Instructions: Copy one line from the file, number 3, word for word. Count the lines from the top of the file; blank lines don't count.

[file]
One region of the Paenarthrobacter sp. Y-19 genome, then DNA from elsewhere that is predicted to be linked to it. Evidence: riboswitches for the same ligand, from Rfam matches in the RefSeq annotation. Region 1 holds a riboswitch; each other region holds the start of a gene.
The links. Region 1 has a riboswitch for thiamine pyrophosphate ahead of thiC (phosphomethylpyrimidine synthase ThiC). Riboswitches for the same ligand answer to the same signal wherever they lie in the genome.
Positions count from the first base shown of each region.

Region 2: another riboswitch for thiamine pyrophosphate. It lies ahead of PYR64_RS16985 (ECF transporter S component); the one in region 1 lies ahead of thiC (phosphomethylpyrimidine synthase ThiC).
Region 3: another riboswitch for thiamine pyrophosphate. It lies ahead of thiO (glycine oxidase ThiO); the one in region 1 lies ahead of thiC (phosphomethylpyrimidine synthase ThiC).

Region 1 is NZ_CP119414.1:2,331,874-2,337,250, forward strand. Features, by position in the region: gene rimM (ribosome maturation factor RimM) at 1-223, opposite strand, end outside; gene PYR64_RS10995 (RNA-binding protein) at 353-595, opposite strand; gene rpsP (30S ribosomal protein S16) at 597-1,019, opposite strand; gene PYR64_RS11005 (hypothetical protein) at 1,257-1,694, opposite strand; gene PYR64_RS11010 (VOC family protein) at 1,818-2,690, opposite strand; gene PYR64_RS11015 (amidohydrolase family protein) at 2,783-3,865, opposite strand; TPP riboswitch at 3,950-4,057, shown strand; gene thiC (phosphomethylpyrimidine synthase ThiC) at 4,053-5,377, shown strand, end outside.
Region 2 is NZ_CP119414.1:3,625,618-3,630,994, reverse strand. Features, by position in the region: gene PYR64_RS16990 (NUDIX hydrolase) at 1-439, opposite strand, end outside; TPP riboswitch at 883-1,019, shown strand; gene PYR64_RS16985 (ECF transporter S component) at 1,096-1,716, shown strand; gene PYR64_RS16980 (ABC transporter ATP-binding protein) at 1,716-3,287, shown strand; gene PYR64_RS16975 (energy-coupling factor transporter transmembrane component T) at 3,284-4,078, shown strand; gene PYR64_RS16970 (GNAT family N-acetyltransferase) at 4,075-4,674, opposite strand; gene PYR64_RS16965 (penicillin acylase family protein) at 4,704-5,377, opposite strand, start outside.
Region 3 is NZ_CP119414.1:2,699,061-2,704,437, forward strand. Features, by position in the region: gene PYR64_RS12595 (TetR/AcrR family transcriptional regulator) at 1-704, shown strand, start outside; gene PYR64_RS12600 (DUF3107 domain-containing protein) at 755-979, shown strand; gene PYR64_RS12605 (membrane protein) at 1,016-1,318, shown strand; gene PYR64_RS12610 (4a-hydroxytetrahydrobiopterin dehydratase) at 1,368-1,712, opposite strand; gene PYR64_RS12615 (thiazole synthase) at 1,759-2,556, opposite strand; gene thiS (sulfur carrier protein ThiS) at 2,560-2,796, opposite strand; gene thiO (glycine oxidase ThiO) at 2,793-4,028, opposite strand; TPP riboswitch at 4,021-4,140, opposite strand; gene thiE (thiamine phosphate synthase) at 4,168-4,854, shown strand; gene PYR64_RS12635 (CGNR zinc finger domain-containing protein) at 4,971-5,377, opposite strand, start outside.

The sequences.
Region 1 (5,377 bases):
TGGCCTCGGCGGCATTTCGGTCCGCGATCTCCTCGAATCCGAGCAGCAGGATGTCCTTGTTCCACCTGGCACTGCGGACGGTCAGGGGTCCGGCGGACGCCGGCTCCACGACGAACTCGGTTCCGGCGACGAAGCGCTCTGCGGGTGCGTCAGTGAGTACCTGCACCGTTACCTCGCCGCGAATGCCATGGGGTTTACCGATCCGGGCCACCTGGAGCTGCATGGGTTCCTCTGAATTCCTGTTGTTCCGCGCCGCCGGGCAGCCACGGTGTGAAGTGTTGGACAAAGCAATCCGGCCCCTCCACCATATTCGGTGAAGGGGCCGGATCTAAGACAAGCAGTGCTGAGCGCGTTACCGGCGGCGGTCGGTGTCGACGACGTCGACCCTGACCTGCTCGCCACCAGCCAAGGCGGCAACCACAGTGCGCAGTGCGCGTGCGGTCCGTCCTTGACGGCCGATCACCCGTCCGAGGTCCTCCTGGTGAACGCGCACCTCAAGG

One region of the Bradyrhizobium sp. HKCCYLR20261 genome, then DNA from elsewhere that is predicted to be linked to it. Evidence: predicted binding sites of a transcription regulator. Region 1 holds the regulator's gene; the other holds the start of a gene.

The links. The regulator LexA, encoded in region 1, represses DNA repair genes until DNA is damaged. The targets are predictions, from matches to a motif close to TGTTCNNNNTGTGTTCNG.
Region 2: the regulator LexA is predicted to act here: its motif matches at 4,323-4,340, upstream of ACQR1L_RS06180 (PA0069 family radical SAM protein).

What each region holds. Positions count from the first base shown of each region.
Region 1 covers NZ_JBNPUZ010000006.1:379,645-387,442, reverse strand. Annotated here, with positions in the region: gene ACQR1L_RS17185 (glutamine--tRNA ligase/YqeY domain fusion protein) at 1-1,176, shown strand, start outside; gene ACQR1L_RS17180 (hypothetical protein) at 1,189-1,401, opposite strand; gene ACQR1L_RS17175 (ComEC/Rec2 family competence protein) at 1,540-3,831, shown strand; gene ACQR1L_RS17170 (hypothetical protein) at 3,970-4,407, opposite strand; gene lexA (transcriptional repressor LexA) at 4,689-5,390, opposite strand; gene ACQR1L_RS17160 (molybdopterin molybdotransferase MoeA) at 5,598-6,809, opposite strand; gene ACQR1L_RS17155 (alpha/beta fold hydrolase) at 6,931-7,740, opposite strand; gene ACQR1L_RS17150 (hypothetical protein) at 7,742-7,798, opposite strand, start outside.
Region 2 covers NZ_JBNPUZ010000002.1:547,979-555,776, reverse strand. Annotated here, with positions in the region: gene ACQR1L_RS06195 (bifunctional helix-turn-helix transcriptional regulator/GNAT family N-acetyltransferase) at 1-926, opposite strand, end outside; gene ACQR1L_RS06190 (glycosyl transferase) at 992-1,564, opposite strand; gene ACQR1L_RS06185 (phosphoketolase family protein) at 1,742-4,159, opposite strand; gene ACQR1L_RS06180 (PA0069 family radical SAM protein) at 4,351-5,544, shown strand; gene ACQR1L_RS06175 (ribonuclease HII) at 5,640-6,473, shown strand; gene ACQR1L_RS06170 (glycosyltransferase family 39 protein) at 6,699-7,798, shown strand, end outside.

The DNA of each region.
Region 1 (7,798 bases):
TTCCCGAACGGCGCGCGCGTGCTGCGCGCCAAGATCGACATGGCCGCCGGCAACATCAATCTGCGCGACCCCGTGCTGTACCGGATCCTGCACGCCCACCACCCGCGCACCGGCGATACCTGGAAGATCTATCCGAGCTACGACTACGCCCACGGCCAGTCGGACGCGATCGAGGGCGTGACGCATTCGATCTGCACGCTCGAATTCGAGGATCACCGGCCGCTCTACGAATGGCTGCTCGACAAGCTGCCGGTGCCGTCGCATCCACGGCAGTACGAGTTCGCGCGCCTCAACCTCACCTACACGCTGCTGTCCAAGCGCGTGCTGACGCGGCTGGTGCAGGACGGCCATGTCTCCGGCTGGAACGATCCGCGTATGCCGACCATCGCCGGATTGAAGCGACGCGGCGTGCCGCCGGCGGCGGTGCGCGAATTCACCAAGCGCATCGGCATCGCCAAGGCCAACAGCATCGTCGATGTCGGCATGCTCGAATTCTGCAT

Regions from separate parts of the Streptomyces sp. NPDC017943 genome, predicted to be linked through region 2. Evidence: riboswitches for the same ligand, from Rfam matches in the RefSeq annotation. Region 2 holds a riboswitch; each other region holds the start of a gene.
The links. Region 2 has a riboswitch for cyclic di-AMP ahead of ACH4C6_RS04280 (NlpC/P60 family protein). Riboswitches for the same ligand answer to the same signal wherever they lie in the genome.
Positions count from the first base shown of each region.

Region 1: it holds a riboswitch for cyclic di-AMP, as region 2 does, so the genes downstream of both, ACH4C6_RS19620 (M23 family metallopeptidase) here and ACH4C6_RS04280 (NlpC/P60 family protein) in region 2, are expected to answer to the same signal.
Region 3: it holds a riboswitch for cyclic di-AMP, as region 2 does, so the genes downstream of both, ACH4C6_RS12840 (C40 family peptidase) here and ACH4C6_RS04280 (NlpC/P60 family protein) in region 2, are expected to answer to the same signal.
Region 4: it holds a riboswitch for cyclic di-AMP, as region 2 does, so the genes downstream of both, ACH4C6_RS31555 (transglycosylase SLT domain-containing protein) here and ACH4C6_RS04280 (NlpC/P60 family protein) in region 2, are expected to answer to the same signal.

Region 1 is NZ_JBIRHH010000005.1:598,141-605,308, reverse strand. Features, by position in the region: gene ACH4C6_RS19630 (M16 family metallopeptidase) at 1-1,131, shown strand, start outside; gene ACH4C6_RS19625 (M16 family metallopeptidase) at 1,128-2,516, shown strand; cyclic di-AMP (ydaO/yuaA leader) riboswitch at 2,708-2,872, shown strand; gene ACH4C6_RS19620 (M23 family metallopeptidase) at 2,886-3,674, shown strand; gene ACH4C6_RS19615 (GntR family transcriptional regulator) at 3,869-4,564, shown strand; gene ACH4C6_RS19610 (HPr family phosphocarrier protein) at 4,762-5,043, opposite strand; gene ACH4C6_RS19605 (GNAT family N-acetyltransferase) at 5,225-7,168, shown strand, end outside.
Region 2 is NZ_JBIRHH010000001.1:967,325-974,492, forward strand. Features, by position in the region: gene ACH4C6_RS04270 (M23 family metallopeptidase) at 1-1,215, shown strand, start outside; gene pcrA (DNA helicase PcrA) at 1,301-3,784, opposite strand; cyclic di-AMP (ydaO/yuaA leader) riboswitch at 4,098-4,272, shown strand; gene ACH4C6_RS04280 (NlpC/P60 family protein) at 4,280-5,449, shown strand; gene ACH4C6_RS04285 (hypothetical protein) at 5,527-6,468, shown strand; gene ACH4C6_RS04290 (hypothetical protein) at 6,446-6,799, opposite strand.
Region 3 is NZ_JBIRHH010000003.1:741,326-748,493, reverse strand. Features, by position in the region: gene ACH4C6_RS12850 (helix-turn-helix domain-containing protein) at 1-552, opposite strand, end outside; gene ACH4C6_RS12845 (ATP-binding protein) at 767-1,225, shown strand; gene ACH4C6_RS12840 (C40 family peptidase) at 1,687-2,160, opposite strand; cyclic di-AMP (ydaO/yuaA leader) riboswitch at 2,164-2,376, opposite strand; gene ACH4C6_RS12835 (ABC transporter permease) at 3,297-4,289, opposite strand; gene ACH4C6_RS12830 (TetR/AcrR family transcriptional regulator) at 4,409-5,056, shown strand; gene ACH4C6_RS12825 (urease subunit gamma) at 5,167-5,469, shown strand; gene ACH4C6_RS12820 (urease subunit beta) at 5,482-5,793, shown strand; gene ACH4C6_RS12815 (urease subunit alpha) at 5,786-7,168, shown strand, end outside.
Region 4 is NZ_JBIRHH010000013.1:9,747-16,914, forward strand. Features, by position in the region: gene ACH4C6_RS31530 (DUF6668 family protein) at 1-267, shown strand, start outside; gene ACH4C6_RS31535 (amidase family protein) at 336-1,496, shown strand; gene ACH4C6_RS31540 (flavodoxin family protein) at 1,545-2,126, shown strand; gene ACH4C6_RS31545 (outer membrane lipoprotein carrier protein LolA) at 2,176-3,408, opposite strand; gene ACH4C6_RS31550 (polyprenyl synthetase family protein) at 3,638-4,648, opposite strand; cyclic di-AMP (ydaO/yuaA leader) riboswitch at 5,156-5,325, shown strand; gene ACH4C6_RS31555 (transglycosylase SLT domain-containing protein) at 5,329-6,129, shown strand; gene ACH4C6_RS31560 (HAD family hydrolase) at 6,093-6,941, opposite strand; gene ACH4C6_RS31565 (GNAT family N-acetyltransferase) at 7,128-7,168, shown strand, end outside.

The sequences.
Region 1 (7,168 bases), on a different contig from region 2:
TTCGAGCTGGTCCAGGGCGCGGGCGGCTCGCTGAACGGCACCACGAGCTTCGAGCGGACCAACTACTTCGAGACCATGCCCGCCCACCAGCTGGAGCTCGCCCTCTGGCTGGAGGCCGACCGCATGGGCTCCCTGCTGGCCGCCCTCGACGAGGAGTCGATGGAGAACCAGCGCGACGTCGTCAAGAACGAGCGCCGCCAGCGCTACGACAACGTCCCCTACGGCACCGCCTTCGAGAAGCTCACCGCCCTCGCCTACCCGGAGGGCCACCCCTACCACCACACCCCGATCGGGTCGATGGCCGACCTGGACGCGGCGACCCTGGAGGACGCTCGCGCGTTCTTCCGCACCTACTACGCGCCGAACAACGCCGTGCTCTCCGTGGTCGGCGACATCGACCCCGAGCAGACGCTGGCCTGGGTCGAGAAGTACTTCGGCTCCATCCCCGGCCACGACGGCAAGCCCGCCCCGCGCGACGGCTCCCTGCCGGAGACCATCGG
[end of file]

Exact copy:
Positions count from the first base shown of each region.